Everywhere you look, there is doubt.
Doubt on TV. Doubt on radio. Doubt on the streets. Ghanaians cannot even trust their own 23 players to want to win a football match for winning sake.
"It is all about the money," a lady said as Adom FM conducted a vox pop at the weekend.
"As for me, I won't even spoil precious time pouring my heart into them. Next thing you know, they are kissing dollars", came another answer, with a nod to the now infamous John Boye photo from Brazil 2014.
John Boye kissing
These days, the team have gone to pains to blacken anything that paints this picture about them. Their pre-tournament negotiations went without any hint to the public; nobody knows, officially, what the team will earn. Conversely, those of teams like Nigeria, and Cameroon have been publicised.
The announcement that the Stars will camp in Dubai came with public derision, with many decrying the apparent waste of public funds when social services are crying for help. Still, not a word from the team.
Instead, the news filtering from the Jebel Ali base in Dubai was an outpouring of positive vibes. So much that my Joy Sports colleague, Hans Mensah Andoh, openly wondered if it all was a giant, staged facade.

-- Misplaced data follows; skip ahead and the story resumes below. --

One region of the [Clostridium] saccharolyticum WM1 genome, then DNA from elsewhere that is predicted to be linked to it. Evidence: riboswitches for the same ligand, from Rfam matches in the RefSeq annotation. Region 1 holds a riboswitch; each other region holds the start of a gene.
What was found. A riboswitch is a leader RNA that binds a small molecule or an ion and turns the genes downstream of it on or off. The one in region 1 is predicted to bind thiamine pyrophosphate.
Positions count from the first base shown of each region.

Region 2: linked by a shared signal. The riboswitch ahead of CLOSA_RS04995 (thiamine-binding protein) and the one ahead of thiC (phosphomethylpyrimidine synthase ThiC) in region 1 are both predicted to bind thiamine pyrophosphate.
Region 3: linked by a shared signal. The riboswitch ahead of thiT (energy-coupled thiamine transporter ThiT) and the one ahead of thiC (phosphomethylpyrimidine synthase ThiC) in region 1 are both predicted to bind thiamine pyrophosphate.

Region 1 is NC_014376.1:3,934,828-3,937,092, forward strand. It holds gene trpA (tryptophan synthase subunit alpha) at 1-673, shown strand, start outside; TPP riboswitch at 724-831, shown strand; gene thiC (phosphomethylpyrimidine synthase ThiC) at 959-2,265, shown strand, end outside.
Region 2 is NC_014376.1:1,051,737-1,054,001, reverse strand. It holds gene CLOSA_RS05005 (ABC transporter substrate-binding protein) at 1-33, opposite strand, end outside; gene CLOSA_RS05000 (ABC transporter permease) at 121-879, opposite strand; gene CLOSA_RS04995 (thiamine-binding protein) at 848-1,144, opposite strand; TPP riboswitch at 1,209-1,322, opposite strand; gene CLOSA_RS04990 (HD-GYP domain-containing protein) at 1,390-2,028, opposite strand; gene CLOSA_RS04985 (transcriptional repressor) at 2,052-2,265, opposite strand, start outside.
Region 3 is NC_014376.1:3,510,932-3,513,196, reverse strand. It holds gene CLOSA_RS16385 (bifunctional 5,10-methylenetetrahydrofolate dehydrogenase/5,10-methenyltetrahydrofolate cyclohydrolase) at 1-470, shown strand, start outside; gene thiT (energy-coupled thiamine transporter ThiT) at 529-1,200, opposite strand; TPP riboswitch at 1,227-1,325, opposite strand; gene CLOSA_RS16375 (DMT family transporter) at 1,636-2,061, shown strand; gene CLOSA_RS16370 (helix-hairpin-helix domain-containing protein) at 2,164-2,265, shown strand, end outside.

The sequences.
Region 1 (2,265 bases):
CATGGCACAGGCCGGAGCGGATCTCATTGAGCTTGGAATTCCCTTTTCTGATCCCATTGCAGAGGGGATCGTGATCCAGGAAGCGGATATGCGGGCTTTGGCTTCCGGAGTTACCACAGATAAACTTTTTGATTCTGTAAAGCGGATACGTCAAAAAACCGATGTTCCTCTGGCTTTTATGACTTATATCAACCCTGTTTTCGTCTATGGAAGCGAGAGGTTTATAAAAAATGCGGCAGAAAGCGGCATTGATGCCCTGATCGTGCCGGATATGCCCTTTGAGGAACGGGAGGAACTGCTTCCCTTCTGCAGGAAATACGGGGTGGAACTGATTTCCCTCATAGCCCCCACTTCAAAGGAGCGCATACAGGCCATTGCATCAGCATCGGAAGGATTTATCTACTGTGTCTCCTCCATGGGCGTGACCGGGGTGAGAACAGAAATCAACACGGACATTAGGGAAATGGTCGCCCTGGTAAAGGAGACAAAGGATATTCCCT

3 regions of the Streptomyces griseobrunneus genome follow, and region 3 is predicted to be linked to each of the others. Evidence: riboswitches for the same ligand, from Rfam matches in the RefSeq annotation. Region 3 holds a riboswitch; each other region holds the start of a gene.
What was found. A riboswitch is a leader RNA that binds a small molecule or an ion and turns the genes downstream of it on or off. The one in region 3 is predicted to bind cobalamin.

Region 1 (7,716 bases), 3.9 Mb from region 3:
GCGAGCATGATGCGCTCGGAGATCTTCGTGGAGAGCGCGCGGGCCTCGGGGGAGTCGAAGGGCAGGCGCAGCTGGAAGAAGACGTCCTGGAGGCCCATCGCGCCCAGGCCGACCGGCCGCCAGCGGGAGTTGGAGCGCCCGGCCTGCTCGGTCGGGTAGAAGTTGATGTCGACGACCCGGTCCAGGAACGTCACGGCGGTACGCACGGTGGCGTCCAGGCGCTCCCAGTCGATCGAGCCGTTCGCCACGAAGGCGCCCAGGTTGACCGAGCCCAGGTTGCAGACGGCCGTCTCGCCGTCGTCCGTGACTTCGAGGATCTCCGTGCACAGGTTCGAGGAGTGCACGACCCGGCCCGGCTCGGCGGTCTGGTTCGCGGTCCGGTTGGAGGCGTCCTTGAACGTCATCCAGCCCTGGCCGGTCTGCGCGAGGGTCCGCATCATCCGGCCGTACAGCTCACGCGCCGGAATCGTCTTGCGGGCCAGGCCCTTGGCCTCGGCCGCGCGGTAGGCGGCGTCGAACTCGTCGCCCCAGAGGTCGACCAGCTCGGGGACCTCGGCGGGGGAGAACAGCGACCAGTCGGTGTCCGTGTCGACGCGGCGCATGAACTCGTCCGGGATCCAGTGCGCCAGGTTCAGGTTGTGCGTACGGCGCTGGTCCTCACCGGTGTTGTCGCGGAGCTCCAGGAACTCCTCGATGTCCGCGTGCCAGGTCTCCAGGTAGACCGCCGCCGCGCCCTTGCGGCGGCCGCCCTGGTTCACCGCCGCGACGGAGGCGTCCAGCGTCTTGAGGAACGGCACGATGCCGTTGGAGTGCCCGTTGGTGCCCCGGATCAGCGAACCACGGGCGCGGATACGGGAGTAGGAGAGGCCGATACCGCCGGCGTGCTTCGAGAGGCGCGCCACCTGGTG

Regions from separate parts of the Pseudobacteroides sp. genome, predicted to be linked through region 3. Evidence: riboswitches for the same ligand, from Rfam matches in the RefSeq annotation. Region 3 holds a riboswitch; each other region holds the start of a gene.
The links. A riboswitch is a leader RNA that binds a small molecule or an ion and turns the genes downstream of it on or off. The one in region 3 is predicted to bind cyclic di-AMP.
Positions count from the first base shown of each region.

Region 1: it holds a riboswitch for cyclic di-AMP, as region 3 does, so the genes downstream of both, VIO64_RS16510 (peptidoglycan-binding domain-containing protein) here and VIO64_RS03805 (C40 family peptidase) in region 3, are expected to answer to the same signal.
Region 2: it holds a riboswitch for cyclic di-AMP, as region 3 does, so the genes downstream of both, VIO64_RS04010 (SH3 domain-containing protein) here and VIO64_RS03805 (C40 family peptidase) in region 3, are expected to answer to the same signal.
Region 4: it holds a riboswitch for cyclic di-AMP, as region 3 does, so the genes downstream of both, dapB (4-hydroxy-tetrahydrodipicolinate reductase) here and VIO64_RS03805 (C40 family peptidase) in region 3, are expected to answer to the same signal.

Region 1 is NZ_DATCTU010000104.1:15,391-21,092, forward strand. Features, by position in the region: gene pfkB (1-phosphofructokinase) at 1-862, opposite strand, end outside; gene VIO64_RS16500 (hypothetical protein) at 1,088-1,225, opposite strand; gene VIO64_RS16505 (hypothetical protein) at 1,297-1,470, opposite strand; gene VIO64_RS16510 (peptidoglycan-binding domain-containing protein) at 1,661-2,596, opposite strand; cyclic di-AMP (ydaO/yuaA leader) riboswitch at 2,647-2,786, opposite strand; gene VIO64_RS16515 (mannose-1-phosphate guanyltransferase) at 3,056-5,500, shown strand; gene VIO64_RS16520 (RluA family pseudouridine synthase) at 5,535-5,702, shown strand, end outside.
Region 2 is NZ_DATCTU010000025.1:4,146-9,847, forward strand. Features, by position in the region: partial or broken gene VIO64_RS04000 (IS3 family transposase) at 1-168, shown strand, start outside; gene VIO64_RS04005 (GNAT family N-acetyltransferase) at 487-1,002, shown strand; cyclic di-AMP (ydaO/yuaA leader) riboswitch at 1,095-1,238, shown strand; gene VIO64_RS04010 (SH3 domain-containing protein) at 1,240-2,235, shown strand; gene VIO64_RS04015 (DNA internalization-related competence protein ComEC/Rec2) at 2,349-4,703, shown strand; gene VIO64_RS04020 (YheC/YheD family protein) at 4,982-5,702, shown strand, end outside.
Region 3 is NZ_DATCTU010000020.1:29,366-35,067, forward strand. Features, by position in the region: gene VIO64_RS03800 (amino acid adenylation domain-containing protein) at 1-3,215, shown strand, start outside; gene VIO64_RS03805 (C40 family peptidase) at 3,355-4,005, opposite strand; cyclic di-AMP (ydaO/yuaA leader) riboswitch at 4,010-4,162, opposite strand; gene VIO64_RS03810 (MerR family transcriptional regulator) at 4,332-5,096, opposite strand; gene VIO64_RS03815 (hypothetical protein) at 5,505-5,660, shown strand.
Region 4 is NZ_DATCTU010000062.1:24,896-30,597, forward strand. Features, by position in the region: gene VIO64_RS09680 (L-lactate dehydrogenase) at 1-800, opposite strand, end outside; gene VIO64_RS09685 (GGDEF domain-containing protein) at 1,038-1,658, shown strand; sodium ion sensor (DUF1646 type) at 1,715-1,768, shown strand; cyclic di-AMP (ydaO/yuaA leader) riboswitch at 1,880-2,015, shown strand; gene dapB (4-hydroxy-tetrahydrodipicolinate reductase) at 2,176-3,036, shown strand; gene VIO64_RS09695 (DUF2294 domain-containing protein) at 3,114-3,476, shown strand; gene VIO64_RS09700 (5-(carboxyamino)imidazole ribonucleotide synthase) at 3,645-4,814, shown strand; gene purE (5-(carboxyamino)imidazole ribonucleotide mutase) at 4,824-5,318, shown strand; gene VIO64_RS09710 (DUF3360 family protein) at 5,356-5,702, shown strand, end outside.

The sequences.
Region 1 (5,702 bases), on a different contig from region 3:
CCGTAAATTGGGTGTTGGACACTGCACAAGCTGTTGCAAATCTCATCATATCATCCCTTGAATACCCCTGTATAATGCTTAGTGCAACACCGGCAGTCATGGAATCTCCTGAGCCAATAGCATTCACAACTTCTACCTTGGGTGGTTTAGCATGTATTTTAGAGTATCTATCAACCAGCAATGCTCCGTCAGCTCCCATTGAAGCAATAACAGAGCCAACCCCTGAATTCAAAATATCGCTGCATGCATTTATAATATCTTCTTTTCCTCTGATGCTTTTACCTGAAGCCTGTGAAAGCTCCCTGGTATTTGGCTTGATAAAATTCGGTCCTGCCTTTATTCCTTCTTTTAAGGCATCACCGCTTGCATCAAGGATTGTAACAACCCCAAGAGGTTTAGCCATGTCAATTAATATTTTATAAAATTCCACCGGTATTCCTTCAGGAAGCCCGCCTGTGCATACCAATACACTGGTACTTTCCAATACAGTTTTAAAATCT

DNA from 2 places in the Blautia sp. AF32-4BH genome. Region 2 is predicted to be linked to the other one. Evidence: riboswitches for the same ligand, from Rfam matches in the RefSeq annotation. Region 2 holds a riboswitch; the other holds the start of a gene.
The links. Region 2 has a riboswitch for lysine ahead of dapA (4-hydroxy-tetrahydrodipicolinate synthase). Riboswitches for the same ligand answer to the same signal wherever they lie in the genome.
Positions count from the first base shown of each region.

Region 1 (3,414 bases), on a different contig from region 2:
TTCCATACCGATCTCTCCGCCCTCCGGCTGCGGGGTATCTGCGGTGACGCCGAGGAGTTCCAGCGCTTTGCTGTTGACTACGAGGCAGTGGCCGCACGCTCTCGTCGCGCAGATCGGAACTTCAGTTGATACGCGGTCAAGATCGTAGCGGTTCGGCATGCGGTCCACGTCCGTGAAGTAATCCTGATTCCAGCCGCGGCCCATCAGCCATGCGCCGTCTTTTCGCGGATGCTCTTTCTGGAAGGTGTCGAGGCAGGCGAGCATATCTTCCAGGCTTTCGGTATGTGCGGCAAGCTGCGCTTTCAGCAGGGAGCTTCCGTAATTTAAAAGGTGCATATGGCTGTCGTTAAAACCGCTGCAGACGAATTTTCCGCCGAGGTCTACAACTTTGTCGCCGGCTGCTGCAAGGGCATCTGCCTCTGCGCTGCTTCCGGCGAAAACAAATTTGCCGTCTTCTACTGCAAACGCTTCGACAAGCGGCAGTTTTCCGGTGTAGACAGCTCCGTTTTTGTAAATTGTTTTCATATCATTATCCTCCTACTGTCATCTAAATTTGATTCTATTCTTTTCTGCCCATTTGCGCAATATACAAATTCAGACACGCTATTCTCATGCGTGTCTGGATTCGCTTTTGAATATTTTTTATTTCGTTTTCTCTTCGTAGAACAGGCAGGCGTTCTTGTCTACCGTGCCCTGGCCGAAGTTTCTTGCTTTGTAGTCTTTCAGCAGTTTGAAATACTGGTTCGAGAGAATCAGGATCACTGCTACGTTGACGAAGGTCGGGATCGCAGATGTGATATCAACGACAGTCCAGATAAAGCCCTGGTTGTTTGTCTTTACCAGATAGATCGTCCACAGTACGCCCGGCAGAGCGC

Whatever it is, this Ghana camp has felt...fun. Having followed a few Ghana teams myself - but not this iteration - I cannot help but be caught in the gooey feeling.
But sentiment doesn't win trophies, else Ghana won't be waiting for 37 years. Now that the team has played the PR game so well so far, they have to jump a specific hurdle to win the public back.
That hurdle is the cynicism that Ghanaians, and other Black Stars watchers, have cultivated in a soil of disappointment. In the period of the last six AFCONs, the cycle from the team's first game has been: hope - hope some more - we can do this - oh no - crash!
"I cannot remember a time when the Black Stars were consistent for so long and yet won nothing", mused the veteran Karl Tufuoh on Sunday Night Live.
He was right.
Never has there been a time that Ghana has played, and made, the semifinals or higher and not won, as many times, as they have now.
Between 1963 and 1970 - a period of four tournaments - the team won consecutive titles, and then finished second in the other two (there were eight teams in an AFCON, at the time).
And then in the three tournaments from 1992 - 1996, they would finish runners up, quarterfinalists, and fourth, respectively.
Which puts their current predicament into sharp relief - it has been six straight semis, since 2008.
Third. Second. Fourth. Fourth. Second. Fourth.
"We need a bit of good fortune now, but I think the team has work to do to bring the love of the people fully back," chimes in former Ghana striker Augustine Arhinful.
And that's that.
Mali, on Monday, showed how to do it, against Mauritania. Algeria, a day before, also did same against Kenya. It is not necessarily the scores at full time (4-1 and 2-0 respectively), but how.
There was zip in the play, pace in the movement, and freedom from pressure. Most of all, they delivered. Ghanaian fans are not really that hard to please. Show heart. Take your chances.
It's all up to them, in Ismailia, now.